IBM Acquires Red Hat: What it Means to Banks
IBM announced that it would acquire open source software provider Red Hat for around $33 billion. According to the Wall Street Journal:
"IBM is paying an amount for Red Hat that roughly equals the combined value of all the deals it has done in the past 15 years. The deal’s value represents about 30% of IBM’s current stock-market capitalization. For most of her tenure, IBM CEO Ginni Rometty has tried to shake the rust off the aging tech giant with bets on emerging opportunities such as artificial intelligence and the blockchain, some of which have yet to pay out. With the Red Hat deal, IBM is making a significant gamble on a longtime pillar of its turnaround plans, the business of renting out computing power and software in the cloud."
What Does it Mean for Banks?
What does this acquisition mean to the banking industry? Cornerstone Advisors' Senior Consultant Steve Koenemann weighed in with his analysis:
It was only a matter of time before Red Hat--the largest and, arguably, the most successful open source software company to date--was bought by somebody. Along with other Linux-based operating systems like Ubuntu (about 60% of cloud-based servers, including those in Microsoft’s Azure, run Ubuntu as an OS), Red Hat has made a significant impact on the both the make-up and the direction of cloud-based computing.
These innovative thinkers are taking the initial thoughts from everything in the cloud to perhaps a more realistic (but still to be proven) hybrid model where “compute anywhere” mixes local and cloud-based resources. The combined IBM/Red Hat will not be the first or the only company to push this hybrid cloud concept. Others like Microsoft, VMware and Oracle are pushing this along rapidly as well.
The footprint of Red Hat is much larger than just the software that IBM is acquiring. Being open-sourced, the Red Hat community is able to create forks of the base Red Hat code that carries the open source licensing. Examples include:
- CentOS. A Linux distribution based essentially on the pure open source Red Hat Linux code, CentOS is freely distributed and community supported, and tends to run one version back from the current Red Hat version. Many companies use CentOS as an OS for local and Web-based computing resources. CentOS (running Apache Web, another open sourced software) is a very commonly deployed Internet-facing Web server.
- Oracle “Unbreakable” Linux. Red Hat-based, but with key binaries replaced by Oracle (like the kernel), this system supports Red Hat style cloud computing. Oracle offers their own version of a cloud similar to Microsoft’s Azure. Aggressively marketed by Oracle as their platform of choice for the Oracle RDMS, Oracle database releases are first developed in an Oracle Linux environment and then ported to other operating systems Oracle support their RDMS running in/on.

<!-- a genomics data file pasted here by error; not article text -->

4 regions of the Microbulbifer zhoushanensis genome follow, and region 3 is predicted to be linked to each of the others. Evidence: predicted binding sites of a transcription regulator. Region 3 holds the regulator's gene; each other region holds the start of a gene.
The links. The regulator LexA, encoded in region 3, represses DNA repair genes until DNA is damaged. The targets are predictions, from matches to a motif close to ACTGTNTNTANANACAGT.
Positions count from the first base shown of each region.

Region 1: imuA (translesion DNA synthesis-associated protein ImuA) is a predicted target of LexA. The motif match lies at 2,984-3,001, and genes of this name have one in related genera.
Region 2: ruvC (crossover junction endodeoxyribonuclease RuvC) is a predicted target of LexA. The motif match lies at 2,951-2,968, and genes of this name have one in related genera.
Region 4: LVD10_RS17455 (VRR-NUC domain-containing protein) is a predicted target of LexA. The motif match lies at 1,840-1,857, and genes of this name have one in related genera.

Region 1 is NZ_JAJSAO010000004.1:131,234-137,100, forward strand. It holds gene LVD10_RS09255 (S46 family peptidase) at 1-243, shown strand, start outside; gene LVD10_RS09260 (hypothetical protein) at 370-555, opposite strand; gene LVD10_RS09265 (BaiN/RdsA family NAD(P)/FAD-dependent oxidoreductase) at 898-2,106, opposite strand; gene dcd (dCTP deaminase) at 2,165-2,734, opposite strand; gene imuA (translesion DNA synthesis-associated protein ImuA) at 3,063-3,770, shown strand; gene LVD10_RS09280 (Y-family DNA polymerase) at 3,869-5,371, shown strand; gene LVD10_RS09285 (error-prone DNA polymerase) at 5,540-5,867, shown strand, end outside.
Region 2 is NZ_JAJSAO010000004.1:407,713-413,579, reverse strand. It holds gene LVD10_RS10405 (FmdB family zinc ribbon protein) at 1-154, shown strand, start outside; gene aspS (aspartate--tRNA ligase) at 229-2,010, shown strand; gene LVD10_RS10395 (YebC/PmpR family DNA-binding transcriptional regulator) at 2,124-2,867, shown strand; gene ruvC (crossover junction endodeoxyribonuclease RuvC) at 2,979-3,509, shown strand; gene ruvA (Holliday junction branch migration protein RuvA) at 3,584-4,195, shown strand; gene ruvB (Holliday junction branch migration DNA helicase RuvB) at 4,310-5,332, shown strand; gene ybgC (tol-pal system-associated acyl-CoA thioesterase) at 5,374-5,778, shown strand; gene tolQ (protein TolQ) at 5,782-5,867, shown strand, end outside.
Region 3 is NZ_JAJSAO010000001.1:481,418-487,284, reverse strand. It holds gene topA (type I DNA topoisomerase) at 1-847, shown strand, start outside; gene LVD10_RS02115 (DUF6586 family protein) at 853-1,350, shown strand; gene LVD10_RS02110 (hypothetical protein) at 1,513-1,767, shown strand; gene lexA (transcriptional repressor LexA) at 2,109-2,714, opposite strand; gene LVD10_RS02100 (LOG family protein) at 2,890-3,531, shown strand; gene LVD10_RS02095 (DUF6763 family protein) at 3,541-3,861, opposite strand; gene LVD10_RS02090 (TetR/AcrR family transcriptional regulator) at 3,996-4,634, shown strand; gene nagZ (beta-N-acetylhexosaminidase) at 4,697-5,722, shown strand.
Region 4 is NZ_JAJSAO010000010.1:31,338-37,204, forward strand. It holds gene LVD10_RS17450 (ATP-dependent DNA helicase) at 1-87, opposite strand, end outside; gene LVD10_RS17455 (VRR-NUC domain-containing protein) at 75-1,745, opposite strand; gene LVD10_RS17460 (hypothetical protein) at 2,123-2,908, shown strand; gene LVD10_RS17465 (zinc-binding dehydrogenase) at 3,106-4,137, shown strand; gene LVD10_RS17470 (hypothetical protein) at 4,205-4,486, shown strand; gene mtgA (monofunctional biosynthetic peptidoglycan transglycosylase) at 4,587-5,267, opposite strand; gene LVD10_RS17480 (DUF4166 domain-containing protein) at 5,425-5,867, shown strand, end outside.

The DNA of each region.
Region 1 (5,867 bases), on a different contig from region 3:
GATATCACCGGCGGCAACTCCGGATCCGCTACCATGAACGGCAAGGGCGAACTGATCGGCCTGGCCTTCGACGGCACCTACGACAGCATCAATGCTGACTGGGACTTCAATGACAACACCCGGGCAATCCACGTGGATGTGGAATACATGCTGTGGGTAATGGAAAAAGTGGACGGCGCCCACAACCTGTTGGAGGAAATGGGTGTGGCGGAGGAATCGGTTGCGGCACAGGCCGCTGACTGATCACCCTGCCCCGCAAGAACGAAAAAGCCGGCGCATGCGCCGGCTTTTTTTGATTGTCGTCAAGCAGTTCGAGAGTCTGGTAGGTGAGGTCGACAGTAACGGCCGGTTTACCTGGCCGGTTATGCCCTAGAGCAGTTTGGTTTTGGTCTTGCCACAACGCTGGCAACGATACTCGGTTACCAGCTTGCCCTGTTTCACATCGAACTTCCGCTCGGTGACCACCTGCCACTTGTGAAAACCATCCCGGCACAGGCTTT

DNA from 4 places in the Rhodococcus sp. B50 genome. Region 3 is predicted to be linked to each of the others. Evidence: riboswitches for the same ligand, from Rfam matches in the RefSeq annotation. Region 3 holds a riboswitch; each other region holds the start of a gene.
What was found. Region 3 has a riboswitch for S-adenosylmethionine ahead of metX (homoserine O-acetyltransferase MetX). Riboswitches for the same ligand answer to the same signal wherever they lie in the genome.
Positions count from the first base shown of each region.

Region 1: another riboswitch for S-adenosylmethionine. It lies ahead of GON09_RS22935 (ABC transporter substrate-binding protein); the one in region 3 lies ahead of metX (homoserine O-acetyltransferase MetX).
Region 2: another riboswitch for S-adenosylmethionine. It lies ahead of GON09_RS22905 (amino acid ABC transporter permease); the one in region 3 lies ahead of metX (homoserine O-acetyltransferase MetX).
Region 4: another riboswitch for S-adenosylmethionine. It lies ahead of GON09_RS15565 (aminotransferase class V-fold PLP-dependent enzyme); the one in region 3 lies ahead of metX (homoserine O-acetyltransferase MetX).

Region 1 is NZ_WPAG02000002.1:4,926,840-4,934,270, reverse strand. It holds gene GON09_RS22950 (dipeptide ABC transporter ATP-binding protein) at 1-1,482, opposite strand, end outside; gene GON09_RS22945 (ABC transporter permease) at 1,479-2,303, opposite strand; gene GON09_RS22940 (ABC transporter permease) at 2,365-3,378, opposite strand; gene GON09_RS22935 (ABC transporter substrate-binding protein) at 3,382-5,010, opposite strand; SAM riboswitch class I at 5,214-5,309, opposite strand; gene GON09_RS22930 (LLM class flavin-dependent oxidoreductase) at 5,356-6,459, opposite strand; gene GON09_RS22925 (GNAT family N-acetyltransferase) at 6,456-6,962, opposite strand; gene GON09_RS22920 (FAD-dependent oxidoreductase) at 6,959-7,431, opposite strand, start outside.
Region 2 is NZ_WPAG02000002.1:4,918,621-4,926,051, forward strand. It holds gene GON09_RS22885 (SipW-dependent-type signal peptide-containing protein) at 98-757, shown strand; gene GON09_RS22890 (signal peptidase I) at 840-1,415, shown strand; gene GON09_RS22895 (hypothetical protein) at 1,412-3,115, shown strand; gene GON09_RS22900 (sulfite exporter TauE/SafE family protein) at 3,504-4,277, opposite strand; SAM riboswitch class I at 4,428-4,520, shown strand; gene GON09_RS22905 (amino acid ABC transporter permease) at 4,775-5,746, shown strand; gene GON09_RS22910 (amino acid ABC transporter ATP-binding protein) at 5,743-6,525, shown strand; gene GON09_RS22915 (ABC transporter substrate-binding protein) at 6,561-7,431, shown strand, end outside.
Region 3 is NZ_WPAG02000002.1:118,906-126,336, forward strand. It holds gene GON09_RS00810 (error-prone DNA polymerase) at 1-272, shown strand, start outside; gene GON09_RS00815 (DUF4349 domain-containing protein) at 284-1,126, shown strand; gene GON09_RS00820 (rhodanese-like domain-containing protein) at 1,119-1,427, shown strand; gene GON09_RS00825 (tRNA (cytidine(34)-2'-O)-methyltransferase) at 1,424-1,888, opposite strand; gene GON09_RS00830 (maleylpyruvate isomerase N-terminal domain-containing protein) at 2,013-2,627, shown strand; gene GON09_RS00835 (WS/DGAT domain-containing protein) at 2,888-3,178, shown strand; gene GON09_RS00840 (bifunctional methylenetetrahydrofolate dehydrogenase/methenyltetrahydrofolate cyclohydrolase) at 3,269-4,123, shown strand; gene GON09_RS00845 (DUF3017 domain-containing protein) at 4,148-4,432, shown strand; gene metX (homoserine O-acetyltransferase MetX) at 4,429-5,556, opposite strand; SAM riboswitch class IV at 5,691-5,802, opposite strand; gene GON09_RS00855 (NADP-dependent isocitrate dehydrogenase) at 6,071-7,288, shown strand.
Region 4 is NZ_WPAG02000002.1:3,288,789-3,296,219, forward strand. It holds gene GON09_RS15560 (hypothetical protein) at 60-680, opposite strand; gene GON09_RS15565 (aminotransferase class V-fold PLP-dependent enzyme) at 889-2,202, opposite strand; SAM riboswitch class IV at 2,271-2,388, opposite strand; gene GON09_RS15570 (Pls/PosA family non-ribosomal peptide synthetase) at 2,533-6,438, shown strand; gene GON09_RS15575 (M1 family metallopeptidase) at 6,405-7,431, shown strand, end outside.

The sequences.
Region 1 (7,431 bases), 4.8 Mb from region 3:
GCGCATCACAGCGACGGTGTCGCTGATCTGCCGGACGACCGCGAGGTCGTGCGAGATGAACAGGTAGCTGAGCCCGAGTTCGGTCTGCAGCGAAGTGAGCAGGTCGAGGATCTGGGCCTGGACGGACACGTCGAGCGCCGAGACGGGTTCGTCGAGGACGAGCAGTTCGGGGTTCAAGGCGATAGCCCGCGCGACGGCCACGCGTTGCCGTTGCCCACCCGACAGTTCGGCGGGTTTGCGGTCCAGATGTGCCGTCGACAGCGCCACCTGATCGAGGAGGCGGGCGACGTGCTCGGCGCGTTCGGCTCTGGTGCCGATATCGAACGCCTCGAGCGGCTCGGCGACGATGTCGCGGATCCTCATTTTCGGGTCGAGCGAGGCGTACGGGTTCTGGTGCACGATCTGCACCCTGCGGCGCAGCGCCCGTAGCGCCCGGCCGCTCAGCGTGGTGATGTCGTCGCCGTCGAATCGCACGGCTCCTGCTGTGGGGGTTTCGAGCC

Red Hat and the cloud is impacting banks' core system deployments. Fiserv DNA uses Oracle’s RDMS. If a DNA customer wants to run Oracle on Linux, Red Hat is Fiserv’s default/supported platform for that. It can already run in virtual infrastructure environments like VMware, Hyper-V and clouds (Azure, Oracle, IBM, etc.).
When I left Fiserv, nearly 100% of the new in-house DNA deployments were being done in a virtual environment with most using Red Hat-based Oracle running in VMware and many existing DNA deployments were looking to move in that direction.
Use of Red Hat Linux as a platform for Oracle RDMS and DNA has, for the most part, replaced the use of UNIX (HP-UX, etc.) in many large computing environments, primarily due to the readily available Linux skillsets. Red Hat knowledge is common among Linux-savvy users. The use of Red Hat/VMware for DNA is even starting to replace IBM’s PowerX hardware for Oracle/DNA use in some DNA instances.
From an operational perspective, running Oracle and DNA from the cloud is very similar (identical really) to running it from a remote or co-located data center. No DNA modifications required for single Oracle instance deployments. There are already some FIs that run their DNA test/training environments in the cloud (mostly Azure) and a few with short-range aspirations to move their DNA production environments in that direction.
Red Hat is a good buy for IBM--but not a slam dunk. Many industry analysts view this acquisition as a desperation move by IBM to play catch-up in the cloud market space. They're definitely behind the likes of Amazon, Google, Microsoft and Oracle--so they need to make this work.
This will be a huge clash of cultures, though. IBM has long had the reputation of being a bunch of stodgy blue suits and the fact that they are so far behind in this pursuit of the cloud speaks volumes about their ability to react quickly to a changing market.
Red Hat, on the other hand, has been built from the ground up as an open source innovator and its open culture is a part of their success. IBM has said that Red Hat will be a standalone business unit and that its leadership team will remain intact. Between the botched announcement and anticipation of being forced to become “big Blue” at some point, they may have their hands full trying to retain all the talent that they will need over the long haul.
According to an American Banker article, some large bankers are welcoming the deal. Royal Bank of Canada's group head, technology and operations was quoted as saying:
“With the two organizations working as one, I don’t have to referee between the two of them. I don’t have to think about the transition from one company’s software to the other; I can think of that part of our assembly line being through one. That helps me manage it.”
Considering Steve's comments about the "clash of cultures," and the announcement that Red Hat will be a standalone business, my bet is that it will take some time (make that a lot of time) before the two organizations are "working as one."
Director of Research